949 reputation
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visits member for 3 years, 9 months
seen 14 mins ago

Feb
11
awarded  Nice Question
Feb
11
asked Where does the word “torsion” in algebra come from?
Jan
16
answered Applications of category theory and topoi/topos theory in reality
Jul
20
awarded  Yearling
Feb
29
comment Is there an algorithm that can tell whether the power of two rational numbers is rational?
4^0.5 is most certainly rational. But you raise an excellent point. When discussing problems about exact real numbers it's a good idea not to use decimal notation because it suggests you're talking about approximations.
Feb
16
answered How can we find the values that a (divergent!) series tends to?
Feb
15
comment Is learning haskell a bad thing for a beginner mathematician?
It's not quite fair to say that with Haskell you are learning about one specific category. At the core of Haskell is a lambda calculus that is precisely the internal language of cartesian closed categories. Anything you prove about Haskell programs within this core using CCC language will apply to any CCC. More generally, the applicability of what you prove about Haskell programs is a function of the generality of your argument and many proofs about Haskell programs are easy to generalise to various classes of category (eg. by writing them in point free form.)
Nov
17
comment Numerical optimisation in presence of fast algorithm for some axes
That seems pretty nice. It ought to be in the text books. It does look you may need to fully invert C though, which isn't always convenient.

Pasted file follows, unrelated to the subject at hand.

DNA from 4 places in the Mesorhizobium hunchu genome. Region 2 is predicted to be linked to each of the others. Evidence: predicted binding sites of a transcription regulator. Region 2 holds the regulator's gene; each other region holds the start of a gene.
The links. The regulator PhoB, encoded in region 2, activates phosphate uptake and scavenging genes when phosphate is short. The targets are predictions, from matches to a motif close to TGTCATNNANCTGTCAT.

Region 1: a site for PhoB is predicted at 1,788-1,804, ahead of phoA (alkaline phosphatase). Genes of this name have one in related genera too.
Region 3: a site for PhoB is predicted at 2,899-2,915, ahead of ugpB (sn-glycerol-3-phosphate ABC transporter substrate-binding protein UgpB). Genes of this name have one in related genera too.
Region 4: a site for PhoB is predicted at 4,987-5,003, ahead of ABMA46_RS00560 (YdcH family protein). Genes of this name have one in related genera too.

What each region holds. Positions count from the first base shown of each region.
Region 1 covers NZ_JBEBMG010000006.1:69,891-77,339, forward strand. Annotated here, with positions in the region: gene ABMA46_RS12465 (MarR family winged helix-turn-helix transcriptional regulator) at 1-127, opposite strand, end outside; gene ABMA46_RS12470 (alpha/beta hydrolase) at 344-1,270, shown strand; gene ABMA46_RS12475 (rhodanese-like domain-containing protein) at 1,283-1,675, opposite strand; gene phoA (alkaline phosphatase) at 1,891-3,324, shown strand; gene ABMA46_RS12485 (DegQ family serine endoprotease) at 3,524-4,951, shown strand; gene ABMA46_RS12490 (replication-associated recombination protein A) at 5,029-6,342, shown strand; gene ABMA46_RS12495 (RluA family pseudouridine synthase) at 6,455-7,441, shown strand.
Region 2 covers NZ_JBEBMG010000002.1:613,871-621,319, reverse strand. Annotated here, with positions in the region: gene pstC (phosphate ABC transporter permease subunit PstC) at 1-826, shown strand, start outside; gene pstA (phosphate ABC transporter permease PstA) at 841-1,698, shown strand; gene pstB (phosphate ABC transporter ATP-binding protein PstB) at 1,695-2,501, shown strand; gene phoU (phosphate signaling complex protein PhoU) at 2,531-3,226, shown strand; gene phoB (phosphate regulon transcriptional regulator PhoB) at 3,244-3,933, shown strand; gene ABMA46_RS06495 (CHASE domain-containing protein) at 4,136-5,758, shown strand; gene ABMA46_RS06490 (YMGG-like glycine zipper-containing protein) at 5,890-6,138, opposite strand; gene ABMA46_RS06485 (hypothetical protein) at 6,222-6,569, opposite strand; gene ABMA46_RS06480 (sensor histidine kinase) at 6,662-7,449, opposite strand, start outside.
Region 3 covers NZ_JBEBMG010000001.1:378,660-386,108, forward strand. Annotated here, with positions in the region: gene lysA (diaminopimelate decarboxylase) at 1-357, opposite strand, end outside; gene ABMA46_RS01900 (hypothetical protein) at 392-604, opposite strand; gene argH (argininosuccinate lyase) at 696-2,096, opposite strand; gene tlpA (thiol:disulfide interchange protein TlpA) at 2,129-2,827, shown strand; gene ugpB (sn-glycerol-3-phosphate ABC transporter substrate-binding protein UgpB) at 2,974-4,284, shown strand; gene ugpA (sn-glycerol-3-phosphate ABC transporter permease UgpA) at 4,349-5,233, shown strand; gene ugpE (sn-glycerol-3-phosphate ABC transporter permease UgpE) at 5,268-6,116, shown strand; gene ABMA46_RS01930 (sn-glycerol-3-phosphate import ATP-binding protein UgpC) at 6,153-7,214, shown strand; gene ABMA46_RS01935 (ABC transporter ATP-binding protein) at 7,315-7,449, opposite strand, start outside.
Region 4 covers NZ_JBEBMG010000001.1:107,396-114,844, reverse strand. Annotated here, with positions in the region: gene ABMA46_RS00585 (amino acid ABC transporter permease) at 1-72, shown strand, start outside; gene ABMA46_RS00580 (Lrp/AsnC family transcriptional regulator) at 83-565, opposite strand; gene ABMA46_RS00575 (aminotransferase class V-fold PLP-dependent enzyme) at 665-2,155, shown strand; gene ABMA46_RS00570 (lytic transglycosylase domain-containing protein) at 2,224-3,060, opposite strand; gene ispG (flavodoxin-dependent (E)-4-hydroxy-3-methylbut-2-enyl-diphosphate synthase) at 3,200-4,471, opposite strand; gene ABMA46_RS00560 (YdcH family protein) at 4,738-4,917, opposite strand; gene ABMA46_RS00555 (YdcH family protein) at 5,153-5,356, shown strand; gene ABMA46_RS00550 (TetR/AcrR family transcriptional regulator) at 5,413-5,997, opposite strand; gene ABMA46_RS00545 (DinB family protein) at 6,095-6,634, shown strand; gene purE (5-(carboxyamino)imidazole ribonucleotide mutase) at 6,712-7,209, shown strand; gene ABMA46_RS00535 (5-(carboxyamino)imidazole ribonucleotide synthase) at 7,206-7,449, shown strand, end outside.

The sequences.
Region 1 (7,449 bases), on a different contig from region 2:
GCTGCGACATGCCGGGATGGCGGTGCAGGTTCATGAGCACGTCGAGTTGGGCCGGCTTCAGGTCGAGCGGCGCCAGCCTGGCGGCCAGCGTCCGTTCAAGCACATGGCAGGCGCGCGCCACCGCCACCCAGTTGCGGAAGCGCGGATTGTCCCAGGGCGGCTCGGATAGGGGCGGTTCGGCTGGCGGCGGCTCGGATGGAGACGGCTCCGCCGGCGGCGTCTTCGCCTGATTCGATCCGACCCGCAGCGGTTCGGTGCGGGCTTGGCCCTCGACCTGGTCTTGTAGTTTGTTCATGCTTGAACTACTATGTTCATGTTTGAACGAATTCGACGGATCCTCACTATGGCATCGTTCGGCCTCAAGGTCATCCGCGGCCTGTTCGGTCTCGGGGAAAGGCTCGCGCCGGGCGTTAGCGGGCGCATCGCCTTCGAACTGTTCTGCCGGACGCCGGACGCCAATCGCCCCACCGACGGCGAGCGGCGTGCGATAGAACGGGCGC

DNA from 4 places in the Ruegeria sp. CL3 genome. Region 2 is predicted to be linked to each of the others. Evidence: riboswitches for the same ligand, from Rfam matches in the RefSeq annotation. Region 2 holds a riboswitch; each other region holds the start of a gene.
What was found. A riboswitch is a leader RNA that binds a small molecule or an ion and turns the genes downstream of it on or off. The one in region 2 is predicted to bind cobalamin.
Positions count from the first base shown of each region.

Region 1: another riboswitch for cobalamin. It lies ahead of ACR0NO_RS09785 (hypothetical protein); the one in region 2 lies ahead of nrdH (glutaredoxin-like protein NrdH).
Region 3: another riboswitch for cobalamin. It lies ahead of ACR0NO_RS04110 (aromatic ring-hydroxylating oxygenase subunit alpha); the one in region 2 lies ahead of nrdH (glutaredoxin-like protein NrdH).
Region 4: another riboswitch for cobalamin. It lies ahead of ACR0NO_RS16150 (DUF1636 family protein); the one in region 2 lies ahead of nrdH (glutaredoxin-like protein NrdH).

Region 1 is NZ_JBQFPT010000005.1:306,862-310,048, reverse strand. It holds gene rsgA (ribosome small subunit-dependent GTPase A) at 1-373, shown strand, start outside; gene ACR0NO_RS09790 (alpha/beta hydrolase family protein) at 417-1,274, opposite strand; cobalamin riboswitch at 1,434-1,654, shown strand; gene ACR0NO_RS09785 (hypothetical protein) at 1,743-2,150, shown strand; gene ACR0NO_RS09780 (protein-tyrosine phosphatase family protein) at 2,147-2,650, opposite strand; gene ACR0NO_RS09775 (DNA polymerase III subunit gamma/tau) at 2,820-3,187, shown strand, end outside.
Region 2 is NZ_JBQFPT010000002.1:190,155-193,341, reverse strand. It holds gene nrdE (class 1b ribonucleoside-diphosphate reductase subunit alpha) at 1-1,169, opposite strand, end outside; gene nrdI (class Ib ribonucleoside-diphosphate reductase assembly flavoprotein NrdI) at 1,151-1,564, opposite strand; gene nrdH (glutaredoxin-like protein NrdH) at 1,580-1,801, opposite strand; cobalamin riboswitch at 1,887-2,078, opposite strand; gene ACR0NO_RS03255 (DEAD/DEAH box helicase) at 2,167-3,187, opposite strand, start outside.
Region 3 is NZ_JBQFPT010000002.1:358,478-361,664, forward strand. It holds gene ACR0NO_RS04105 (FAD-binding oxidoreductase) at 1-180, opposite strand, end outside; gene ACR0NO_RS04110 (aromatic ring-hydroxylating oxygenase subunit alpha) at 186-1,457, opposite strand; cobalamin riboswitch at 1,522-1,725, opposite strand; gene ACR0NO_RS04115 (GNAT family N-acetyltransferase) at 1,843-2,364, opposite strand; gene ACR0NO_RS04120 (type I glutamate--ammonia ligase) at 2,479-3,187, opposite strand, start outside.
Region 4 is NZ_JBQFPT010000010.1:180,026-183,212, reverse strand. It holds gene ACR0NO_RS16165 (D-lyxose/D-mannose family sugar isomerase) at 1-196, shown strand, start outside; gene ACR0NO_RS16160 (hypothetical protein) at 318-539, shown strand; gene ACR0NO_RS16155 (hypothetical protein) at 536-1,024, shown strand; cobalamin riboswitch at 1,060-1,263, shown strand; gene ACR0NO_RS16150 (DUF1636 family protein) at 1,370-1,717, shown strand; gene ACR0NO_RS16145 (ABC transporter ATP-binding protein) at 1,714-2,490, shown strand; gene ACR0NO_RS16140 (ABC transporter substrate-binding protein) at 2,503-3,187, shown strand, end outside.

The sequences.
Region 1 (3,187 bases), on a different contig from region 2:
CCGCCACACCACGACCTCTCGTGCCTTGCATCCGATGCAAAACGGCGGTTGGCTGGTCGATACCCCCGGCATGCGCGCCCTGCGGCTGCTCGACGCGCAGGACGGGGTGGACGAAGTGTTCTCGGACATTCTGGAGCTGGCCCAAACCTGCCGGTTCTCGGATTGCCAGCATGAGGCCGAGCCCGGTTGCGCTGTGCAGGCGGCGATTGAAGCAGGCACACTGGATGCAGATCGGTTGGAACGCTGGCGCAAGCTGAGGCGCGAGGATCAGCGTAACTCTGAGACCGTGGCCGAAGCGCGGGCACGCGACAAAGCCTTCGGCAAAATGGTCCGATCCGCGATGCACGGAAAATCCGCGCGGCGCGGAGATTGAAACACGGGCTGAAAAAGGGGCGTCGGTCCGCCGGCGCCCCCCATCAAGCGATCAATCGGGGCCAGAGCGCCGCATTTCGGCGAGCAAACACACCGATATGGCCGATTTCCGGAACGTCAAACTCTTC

Nov
17
awarded  Scholar
Nov
17
accepted Numerical optimisation in presence of fast algorithm for some axes
Nov
17
comment How to write a functional fold in mathematics?
Any description that mathematicians understand is good enough. But if you really want to go formal, fold can be nicely expressed using the language of category theory. This is what Lambek's lemma is about. See, for example, here: cs.nott.ac.uk/~vxc/mgs/MGS2011_categories.pdf (You need to do a tiny bit of massaging because foldr is more natural for lists than foldl, but it's not a big deal.)
Oct
17
comment Do We Need the Digits of $\pi$?
It's not a good test for randomness tests because we lack a proof that π has the properties we want to test.
Oct
8
comment Seemingly simple system of equations
If you know that 6 is a root then divide x-6 into your cubic (en.wikipedia.org/wiki/Polynomial_long_division) You'll be left with a quadratic that's easy to solve.
Oct
6
awarded  Student
Oct
6
asked Numerical optimisation in presence of fast algorithm for some axes
Jul
21
awarded  Yearling
Jan
18
comment Probability of picking a random natural number
This is more a question for a psychologist than for a mathematician. Humans tend to pick certain numbers more often than other numbers. For example 7, 17, 35 and 37 are quite popular. No amount of mathematics would allow you to predict such a distribution without some facts from psychology. See here for some more details: scienceblogs.com/cognitivedaily/2007/02/…
Jan
18
comment Odds of Winning the Lottery Using the Same Numbers Repeatedly Better/Worse?
@afilbert It's a bad idea to play pet numbers. Pet numbers are numbers that are special to you for some reason. The set of numbers that are special to people is much smaller than the set of all possible numbers. (Eg. people often pick dates which means 19 comes up often in people's pet numbers.) The net effect is that you are more likely to choose the same combination as someone else and have to share the prize. Pick randomly instead. And don't just pick numbers as people often pick the same 'random' numbers (eg. 37 is popular).
Dec
11
awarded  Quorum
Aug
13
awarded  Commentator